Left, an image of Earth from the DSCOVR-EPIC camera. Right, the same image degraded to a resolution of 3 x 3 pixels, similar to what researchers will see in future exoplanet observations. If we were to build a telescope capable of obtaining ~60-70 micro-arc-second resolution, we’d be able to image an Earth-like planet at this level at the distance of Alpha Centauri. (Credit: NOAA/NASA/Stephen Kane)

4.) Direct imaging reveals inhabited exoplanets. We’ll soon be capable of directly imaging terrestrial exoplanets.

If the light from a parent star can be obscured, such as with a coronagraph or a starshade, the terrestrial planets within its habitable zone could potentially be directly imaged, allowing searches for numerous potential biosignatures. Our ability to directly image exoplanets is presently limited to giant exoplanets at great distances from bright stars. (Credit: J. Wang (UC Berkeley) & C. Marois (Herzberg Astrophysics), NExSS (NASA), Keck Obs.)

Seasonally, changes in an exoplanet’s appearance could indicate life’s presence and ubiquity.

The Earth at night emits electromagnetic signals, but it would take a telescope of incredible resolution to create an image like this from light years away. Humans have become an intelligent, technologically advanced species here on Earth, but even if this signal were smeared out, it might still be detectable by next-generation direct imaging: a signal of planet modification undertaken by intelligent inhabitants. (Credit: NASA’s Earth Observatory/NOAA/DOD)

5.) Discovering technosignatures. Intelligent life can produce unnatural, unambiguously unique signatures.

Before its collapse in 2020, the Arecibo telescope was either the 1st or 2nd most powerful single-dish radio telescope on Earth for its entire life. Although Arecibo was the first telescope to see multiple fast radio bursts from the same source, they are likely not alien signatures. However, the radio remains perhaps the most powerful tool for searching for extraterrestrial intelligence. (Credit: Danielle Futselaar)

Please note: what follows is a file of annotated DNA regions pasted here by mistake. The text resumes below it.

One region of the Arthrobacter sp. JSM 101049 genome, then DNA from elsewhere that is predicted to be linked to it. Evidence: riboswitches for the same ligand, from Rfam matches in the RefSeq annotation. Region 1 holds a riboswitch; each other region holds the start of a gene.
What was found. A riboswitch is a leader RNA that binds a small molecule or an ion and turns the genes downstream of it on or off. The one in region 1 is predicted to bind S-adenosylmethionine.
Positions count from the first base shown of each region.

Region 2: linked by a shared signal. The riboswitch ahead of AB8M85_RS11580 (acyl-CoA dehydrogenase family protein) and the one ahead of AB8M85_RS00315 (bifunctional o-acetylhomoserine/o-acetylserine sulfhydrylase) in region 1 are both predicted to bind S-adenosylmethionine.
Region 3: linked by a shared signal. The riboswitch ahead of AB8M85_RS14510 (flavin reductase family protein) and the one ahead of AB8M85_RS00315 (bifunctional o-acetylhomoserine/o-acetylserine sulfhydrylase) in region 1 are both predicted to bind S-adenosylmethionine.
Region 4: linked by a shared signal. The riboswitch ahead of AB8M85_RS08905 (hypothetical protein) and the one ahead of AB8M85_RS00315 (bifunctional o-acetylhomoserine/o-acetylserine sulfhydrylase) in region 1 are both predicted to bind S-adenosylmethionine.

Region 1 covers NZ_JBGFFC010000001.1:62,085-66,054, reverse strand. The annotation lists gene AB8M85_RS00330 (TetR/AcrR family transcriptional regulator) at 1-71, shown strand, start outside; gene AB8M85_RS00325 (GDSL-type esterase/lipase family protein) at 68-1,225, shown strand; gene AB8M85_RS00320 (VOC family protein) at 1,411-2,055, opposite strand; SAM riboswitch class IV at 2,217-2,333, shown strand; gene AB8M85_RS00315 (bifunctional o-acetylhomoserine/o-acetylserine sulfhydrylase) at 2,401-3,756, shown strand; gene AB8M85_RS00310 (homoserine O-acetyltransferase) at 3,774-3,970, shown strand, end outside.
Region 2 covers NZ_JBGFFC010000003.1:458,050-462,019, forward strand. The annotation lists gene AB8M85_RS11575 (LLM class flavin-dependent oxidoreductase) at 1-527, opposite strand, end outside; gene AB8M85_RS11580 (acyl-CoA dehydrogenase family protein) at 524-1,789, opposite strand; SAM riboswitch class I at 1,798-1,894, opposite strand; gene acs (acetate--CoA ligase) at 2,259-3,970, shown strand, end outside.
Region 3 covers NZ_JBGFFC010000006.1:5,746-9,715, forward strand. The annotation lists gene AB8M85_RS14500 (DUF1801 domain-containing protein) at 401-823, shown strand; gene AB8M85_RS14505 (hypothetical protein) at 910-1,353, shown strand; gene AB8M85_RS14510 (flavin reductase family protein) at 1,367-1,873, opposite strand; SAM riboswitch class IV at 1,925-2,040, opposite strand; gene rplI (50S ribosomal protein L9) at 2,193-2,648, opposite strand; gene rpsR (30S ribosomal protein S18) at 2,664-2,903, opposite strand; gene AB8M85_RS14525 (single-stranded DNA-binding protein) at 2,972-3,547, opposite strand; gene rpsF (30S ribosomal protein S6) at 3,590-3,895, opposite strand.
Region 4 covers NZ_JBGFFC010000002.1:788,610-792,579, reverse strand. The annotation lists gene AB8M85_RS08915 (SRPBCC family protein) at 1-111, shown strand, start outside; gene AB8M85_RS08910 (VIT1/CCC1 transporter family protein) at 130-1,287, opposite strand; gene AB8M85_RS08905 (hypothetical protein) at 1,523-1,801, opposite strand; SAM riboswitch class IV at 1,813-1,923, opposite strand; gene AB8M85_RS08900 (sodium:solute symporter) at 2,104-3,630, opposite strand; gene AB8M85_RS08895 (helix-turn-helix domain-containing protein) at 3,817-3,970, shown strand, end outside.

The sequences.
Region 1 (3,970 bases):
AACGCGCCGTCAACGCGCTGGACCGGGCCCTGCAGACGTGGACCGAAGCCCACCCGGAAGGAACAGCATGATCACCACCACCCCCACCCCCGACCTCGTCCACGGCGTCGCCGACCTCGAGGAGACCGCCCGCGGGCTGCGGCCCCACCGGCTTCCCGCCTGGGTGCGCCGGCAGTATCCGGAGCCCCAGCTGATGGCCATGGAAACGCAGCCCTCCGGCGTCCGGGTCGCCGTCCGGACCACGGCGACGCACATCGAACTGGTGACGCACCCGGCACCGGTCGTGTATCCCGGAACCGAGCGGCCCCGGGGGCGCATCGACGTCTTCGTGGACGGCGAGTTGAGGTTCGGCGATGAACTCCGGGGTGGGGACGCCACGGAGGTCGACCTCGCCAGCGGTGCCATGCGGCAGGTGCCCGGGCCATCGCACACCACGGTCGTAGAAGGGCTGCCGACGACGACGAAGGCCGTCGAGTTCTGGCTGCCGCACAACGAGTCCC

From messages to megastructures to planetary modification, we’re actively hunting these technosignatures.

Although many have fantasized about aliens visiting human civilization here on Earth, the robust evidence that such an event has occurred is nil. Instead, natural objects, such as potentially life-containing meteorite fragments, is our best hope for an “alien arrival” here on Earth. (Credit: Andrés Nieto Porras/flickr)

6.) Alien life could come to us. While intentional visitors are unlikely, serendipitous ones are possible.

This scanning electron microscope image of a fragment of the Allen Hills 84001 meteorite contains inclusions that resemble simple life found on Earth. Although this sample is thoroughly inconclusive, bombardment of Earth by extraterrestrial objects is a certainty. If they contain dormant or fossilized life, we could discover it via this method. (Credit: NASA)

Impacts and collisions send surface material spaceborne; their arrival could bring extraterrestrial stowaways.

Then-graduate student Chao He in front of the gas chamber in the Horst planetary lab at Johns Hopkins, which recreates conditions suspected to exist in the hazes of exoplanet atmospheres. By subjecting it to conditions designed to mimic those induced by ultraviolet emissions and plasma discharges, researchers work towards the emergence of organics, and life, from non-life. (Credit: Chanapa Tantibanchachai/Johns Hopkins University)

7.) Laboratory creation of life. Synthesizing life from non-life would be revolutionary.

By heating atmospheric gases thought to mimic exoplanet atmospheres to various temperatures and subjecting them to ultraviolet and plasma-based energy injections, organic molecules and oxygen can be produced. Experiments such as this are key as we work towards understanding the emergence of life from non-life. (Credit: Chao He et al., ACS Earth and Space Chemistry, 2018)

Unlocking life’s origins could universally decode its formula for arising.

life beyond earth
All throughout the Universe, including around other solar systems, in interstellar space, and even in other galaxies, the same atoms, molecules, and physical processes are present. If life arose from non-life naturally, we should be able to recreate that process here on Earth, and discover where in the Universe it successfully occurred. (Credit: NASA/Jenny Mottar)

Mostly Mute Monday tells an astronomical story in images, visuals, and no more than 200 words. Talk less; smile more.